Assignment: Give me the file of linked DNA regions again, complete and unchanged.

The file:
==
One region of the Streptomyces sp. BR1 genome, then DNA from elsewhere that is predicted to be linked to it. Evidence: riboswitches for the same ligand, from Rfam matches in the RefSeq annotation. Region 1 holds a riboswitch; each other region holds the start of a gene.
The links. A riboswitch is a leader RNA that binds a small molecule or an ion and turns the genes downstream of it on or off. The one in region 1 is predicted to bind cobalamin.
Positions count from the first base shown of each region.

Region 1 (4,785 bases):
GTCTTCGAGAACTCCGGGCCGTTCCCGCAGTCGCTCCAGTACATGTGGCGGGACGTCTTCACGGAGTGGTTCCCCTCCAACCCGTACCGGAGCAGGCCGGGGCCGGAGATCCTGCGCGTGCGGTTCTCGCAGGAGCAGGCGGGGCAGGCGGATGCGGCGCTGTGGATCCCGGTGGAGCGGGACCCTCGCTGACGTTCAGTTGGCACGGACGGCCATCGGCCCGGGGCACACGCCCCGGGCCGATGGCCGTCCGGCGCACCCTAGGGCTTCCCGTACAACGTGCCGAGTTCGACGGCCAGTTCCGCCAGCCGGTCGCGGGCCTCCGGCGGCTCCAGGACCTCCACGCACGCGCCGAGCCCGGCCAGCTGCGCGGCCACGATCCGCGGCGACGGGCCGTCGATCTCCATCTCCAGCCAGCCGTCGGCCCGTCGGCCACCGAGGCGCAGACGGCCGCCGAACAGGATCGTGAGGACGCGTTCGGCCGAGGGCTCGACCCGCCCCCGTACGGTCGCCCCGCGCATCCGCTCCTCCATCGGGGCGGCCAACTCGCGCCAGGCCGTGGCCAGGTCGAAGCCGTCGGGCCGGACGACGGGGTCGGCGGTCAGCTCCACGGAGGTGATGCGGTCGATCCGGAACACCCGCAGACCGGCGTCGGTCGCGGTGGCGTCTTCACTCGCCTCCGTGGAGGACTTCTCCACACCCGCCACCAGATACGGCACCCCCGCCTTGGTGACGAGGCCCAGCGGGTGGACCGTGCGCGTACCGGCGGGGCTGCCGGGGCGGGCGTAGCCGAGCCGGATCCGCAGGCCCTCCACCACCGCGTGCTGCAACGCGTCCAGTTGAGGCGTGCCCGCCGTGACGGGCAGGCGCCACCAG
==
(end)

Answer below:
One region of the Streptomyces sp. BR1 genome, then DNA from elsewhere that is predicted to be linked to it. Evidence: riboswitches for the same ligand, from Rfam matches in the RefSeq annotation. Region 1 holds a riboswitch; each other region holds the start of a gene.
The links. A riboswitch is a leader RNA that binds a small molecule or an ion and turns the genes downstream of it on or off. The one in region 1 is predicted to bind cobalamin.
Positions count from the first base shown of each region.

Region 1 (4,785 bases):
GTCTTCGAGAACTCCGGGCCGTTCCCGCAGTCGCTCCAGTACATGTGGCGGGACGTCTTCACGGAGTGGTTCCCCTCCAACCCGTACCGGAGCAGGCCGGGGCCGGAGATCCTGCGCGTGCGGTTCTCGCAGGAGCAGGCGGGGCAGGCGGATGCGGCGCTGTGGATCCCGGTGGAGCGGGACCCTCGCTGACGTTCAGTTGGCACGGACGGCCATCGGCCCGGGGCACACGCCCCGGGCCGATGGCCGTCCGGCGCACCCTAGGGCTTCCCGTACAACGTGCCGAGTTCGACGGCCAGTTCCGCCAGCCGGTCGCGGGCCTCCGGCGGCTCCAGGACCTCCACGCACGCGCCGAGCCCGGCCAGCTGCGCGGCCACGATCCGCGGCGACGGGCCGTCGATCTCCATCTCCAGCCAGCCGTCGGCCCGTCGGCCACCGAGGCGCAGACGGCCGCCGAACAGGATCGTGAGGACGCGTTCGGCCGAGGGCTCGACCCGCCCCCGTACGGTCGCCCCGCGCATCCGCTCCTCCATCGGGGCGGCCAACTCGCGCCAGGCCGTGGCCAGGTCGAAGCCGTCGGGCCGGACGACGGGGTCGGCGGTCAGCTCCACGGAGGTGATGCGGTCGATCCGGAACACCCGCAGACCGGCGTCGGTCGCGGTGGCGTCTTCACTCGCCTCCGTGGAGGACTTCTCCACACCCGCCACCAGATACGGCACCCCCGCCTTGGTGACGAGGCCCAGCGGGTGGACCGTGCGCGTACCGGCGGGGCTGCCGGGGCGGGCGTAGCCGAGCCGGATCCGCAGGCCCTCCACCACCGCGTGCTGCAACGCGTCCAGTTGAGGCGTGCCCGCCGTGACGGGCAGGCGCCACCAG